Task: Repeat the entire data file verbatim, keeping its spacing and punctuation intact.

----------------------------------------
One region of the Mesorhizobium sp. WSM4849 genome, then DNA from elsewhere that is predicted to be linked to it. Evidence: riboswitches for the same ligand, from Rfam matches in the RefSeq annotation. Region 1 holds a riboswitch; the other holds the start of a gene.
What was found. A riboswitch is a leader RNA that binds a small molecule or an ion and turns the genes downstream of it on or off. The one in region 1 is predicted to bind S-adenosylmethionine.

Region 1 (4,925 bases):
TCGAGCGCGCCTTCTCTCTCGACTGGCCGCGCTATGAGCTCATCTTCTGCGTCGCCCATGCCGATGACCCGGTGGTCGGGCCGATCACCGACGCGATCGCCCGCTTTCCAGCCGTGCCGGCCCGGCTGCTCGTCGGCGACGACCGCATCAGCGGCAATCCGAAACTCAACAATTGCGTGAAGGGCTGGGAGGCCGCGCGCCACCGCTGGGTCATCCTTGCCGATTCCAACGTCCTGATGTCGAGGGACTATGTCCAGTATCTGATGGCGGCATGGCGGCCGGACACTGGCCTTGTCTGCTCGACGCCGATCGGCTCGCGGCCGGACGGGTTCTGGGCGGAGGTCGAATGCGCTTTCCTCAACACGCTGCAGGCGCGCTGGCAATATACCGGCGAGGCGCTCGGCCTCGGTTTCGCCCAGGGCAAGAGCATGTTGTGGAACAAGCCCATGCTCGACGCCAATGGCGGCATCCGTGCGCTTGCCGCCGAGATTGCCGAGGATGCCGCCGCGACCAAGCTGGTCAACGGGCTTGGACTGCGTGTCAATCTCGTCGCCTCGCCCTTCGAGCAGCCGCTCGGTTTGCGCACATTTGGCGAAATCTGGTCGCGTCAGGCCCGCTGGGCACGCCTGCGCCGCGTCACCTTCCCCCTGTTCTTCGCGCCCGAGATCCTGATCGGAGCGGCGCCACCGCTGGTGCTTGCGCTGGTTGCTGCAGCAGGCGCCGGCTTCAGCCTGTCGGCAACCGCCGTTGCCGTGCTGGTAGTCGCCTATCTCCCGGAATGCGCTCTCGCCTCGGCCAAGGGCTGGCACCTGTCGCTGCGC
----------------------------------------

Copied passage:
One region of the Mesorhizobium sp. WSM4849 genome, then DNA from elsewhere that is predicted to be linked to it. Evidence: riboswitches for the same ligand, from Rfam matches in the RefSeq annotation. Region 1 holds a riboswitch; the other holds the start of a gene.
What was found. A riboswitch is a leader RNA that binds a small molecule or an ion and turns the genes downstream of it on or off. The one in region 1 is predicted to bind S-adenosylmethionine.

Region 1 (4,925 bases):
TCGAGCGCGCCTTCTCTCTCGACTGGCCGCGCTATGAGCTCATCTTCTGCGTCGCCCATGCCGATGACCCGGTGGTCGGGCCGATCACCGACGCGATCGCCCGCTTTCCAGCCGTGCCGGCCCGGCTGCTCGTCGGCGACGACCGCATCAGCGGCAATCCGAAACTCAACAATTGCGTGAAGGGCTGGGAGGCCGCGCGCCACCGCTGGGTCATCCTTGCCGATTCCAACGTCCTGATGTCGAGGGACTATGTCCAGTATCTGATGGCGGCATGGCGGCCGGACACTGGCCTTGTCTGCTCGACGCCGATCGGCTCGCGGCCGGACGGGTTCTGGGCGGAGGTCGAATGCGCTTTCCTCAACACGCTGCAGGCGCGCTGGCAATATACCGGCGAGGCGCTCGGCCTCGGTTTCGCCCAGGGCAAGAGCATGTTGTGGAACAAGCCCATGCTCGACGCCAATGGCGGCATCCGTGCGCTTGCCGCCGAGATTGCCGAGGATGCCGCCGCGACCAAGCTGGTCAACGGGCTTGGACTGCGTGTCAATCTCGTCGCCTCGCCCTTCGAGCAGCCGCTCGGTTTGCGCACATTTGGCGAAATCTGGTCGCGTCAGGCCCGCTGGGCACGCCTGCGCCGCGTCACCTTCCCCCTGTTCTTCGCGCCCGAGATCCTGATCGGAGCGGCGCCACCGCTGGTGCTTGCGCTGGTTGCTGCAGCAGGCGCCGGCTTCAGCCTGTCGGCAACCGCCGTTGCCGTGCTGGTAGTCGCCTATCTCCCGGAATGCGCTCTCGCCTCGGCCAAGGGCTGGCACCTGTCGCTGCGC